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Profitability matters, not single or multi-specialty, say VCCircle summit panellists

21 September, 2016

The emergence of eye-care, dental and oncology-focussed companies has brought to the fore the debate whether investor interest will tilt in favour of single-specialty or multi-specialty healthcare companies. The verdict at the News Corp VCCircle Healthcare Investment Summit, which began in Mumbai on Monday, was clear that investors will target those companies that can grow and are profitable irrespective of the segment they are operating in.

“Investors will invest in companies that are making money,” said Vamesh Chovatia, partner at Tata Capital Healthcare Fund in response to a query from a delegate at the event on whether single-specialty or multi-specialty companies will attract more funding.

There was also a broad agreement among the panellists that single-specialty and multi-specialty companies will continue to co-exist as their business models are different.

Mahipal Singh Sachdev, chairman and managing director at eye-care chain New Delhi Centre for Sight, said the ophthalmology business has not much to do with sickness and a patient does not spend the entire day undergoing a treatment. In the multi-specialty segment, patients are treated for a longer duration and the investor talk is mostly around the average cost of beds. This is of no relevance in the single-specialty space, he said.

“But single-specialty and multi-specialty can co-exist. It is a question of where the patients get a good treatment,” Sachdev said. Centre for Sight has received approval from the capital market regulator Securities and Exchange Board (SEBI) for an initial public offering and will be the second eye-care chain to list on the bourses.

That customer satisfaction is a priority for both the segments was also seconded by BS Ajai Kumar, chairman and CEO of oncology chain Healthcare Global Enterprises (HCG). He also noted that while multi-specialty hospitals may have oncology services, they may not be diversified enough to offer services that an oncology-focussed chain can provide.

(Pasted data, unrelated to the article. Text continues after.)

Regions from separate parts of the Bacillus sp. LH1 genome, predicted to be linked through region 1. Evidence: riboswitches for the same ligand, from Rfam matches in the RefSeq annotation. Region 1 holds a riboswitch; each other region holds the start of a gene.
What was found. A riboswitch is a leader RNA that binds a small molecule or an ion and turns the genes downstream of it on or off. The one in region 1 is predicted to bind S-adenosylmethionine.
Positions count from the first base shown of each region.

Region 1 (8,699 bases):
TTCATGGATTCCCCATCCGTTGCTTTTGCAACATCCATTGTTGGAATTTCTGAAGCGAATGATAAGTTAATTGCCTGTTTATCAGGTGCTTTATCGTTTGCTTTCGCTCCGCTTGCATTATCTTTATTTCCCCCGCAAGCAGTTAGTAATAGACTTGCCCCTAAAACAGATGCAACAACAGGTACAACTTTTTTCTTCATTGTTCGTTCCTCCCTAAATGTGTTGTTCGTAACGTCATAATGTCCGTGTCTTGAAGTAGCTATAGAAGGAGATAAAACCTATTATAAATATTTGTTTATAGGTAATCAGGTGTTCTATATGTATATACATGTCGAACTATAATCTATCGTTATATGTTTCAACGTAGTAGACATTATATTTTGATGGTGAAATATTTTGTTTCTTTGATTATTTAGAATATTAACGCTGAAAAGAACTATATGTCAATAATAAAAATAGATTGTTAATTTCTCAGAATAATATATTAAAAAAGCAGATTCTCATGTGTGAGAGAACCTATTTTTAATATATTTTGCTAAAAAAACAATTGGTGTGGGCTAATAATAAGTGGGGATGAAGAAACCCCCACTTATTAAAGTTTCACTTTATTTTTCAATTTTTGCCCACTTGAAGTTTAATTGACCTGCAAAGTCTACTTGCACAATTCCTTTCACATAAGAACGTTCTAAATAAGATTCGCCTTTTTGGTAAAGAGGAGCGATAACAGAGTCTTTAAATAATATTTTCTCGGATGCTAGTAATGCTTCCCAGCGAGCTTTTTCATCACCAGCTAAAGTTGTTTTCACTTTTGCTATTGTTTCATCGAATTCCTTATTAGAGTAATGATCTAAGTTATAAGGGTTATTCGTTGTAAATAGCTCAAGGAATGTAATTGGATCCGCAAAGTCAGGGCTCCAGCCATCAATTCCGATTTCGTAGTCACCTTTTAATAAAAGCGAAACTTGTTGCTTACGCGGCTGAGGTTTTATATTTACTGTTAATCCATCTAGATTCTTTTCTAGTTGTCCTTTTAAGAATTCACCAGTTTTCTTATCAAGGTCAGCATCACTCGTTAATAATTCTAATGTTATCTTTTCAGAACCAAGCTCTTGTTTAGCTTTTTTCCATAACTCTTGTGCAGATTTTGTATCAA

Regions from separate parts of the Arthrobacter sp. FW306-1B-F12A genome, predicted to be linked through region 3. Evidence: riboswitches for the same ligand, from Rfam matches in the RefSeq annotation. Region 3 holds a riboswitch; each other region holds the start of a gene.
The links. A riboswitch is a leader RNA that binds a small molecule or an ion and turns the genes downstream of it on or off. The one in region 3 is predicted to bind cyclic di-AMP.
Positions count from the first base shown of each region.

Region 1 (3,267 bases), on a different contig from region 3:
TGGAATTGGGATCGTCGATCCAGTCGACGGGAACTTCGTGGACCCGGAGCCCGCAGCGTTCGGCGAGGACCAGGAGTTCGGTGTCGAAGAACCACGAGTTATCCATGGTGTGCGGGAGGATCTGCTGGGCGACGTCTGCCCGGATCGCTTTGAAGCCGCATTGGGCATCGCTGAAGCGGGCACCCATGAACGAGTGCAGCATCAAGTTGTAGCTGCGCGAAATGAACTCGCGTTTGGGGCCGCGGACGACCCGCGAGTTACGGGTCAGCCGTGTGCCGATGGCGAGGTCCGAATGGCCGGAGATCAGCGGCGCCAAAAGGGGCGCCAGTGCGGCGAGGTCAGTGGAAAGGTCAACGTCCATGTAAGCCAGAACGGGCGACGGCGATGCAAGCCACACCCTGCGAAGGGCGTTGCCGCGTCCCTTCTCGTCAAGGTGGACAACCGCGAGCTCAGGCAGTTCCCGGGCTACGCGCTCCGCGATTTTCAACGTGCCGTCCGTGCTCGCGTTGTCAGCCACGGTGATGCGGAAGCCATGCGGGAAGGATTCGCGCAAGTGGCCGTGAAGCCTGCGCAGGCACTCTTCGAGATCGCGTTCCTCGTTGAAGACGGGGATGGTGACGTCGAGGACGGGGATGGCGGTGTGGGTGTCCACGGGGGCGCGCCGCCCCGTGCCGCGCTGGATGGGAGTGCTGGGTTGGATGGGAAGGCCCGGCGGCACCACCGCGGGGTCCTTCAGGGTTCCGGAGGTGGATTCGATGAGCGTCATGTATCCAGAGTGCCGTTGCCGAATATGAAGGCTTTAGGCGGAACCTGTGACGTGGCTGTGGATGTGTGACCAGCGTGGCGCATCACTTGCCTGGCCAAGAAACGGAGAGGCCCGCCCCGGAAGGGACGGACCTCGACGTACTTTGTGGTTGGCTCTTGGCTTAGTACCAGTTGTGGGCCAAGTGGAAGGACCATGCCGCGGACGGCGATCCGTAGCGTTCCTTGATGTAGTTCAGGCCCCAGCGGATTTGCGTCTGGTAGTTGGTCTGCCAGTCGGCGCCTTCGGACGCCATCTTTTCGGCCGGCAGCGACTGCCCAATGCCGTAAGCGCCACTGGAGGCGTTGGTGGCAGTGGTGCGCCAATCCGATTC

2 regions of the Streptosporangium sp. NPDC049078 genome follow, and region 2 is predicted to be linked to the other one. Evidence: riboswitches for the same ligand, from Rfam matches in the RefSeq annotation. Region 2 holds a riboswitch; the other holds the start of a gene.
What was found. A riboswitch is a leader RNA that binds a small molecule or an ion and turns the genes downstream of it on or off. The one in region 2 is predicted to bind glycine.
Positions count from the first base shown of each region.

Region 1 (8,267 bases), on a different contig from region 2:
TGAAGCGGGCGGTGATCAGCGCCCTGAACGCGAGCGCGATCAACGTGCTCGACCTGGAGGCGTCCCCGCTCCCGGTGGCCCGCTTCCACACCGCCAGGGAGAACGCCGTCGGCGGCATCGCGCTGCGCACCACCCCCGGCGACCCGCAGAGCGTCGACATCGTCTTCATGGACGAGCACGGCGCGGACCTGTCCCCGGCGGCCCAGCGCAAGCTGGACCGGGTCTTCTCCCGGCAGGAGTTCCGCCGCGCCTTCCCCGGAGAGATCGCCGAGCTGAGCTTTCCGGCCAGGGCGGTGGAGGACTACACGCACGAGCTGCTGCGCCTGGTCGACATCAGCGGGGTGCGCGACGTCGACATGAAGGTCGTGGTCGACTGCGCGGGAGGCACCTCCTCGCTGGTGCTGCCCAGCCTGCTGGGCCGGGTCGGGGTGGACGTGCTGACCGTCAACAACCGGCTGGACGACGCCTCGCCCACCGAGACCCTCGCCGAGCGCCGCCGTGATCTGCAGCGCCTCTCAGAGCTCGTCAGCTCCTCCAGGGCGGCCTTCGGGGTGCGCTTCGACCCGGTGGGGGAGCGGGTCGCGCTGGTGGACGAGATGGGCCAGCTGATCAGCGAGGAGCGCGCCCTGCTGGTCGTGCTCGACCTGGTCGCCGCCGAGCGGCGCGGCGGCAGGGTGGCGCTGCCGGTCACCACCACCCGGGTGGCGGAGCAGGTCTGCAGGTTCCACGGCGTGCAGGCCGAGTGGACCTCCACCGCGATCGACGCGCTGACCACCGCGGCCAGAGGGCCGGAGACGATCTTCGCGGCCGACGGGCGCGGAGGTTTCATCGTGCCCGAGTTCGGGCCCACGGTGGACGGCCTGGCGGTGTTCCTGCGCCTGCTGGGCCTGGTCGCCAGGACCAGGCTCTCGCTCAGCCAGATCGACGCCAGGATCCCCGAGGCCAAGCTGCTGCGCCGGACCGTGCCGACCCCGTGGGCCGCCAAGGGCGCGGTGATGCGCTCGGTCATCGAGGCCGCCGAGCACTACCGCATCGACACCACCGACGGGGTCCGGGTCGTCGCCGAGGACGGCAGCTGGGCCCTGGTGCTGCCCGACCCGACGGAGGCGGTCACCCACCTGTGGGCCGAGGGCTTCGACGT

Rohit MA, co-founder and managing director at mother and child care hospital chain Cloudnine, said that the ability to go deeper and increase efficiency will help single-speciality hospitals to grow as single-specialty chains are mostly confined to some regions. The company, which is backed by private equity firm India Value Fund Advisors (IVFA), Sequoia and Matrix Partners, has majority of its centres in Bengaluru.

Vikram Vora, CEO at dental chain Mydentist said that compared to the international market, dental services are under-penetrated in India. There is scope to become an organised single-specialty player and provide affordable services to middle and lower-middle income groups, Vora said.

Multi-specialty: Time for consolidation?

Monika Sood, co-founder and partner at consulting firm Arete Advisors, said that consolidation will happen in the segment. “We’re looking for the easiest way to grow. It’s easier to acquire than build a hospital for four years and then ramp that up,” Sood said. 

For a long time, only Apollo Hospitals and Fortis Healthcare were the only listed hospital chains in the country and acquisitions in the space have been few and far between. In a mark of maturing of the industry, Aster DM Healthcare recently filed for an IPO.

However, Madhur Verma, managing director of IDFC Alternatives-backed Sahyadri Hospitals, differed in his view on consolidation.

“In our experience with PEs, a few years ago, when there was talk of consolidation in the healthcare sector, it did not happen. M&As, as a way of expanding fast, has not been proven in the Indian market,” he added.

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Profitability matters, not single or multi-specialty, say VCCircle summit panellists

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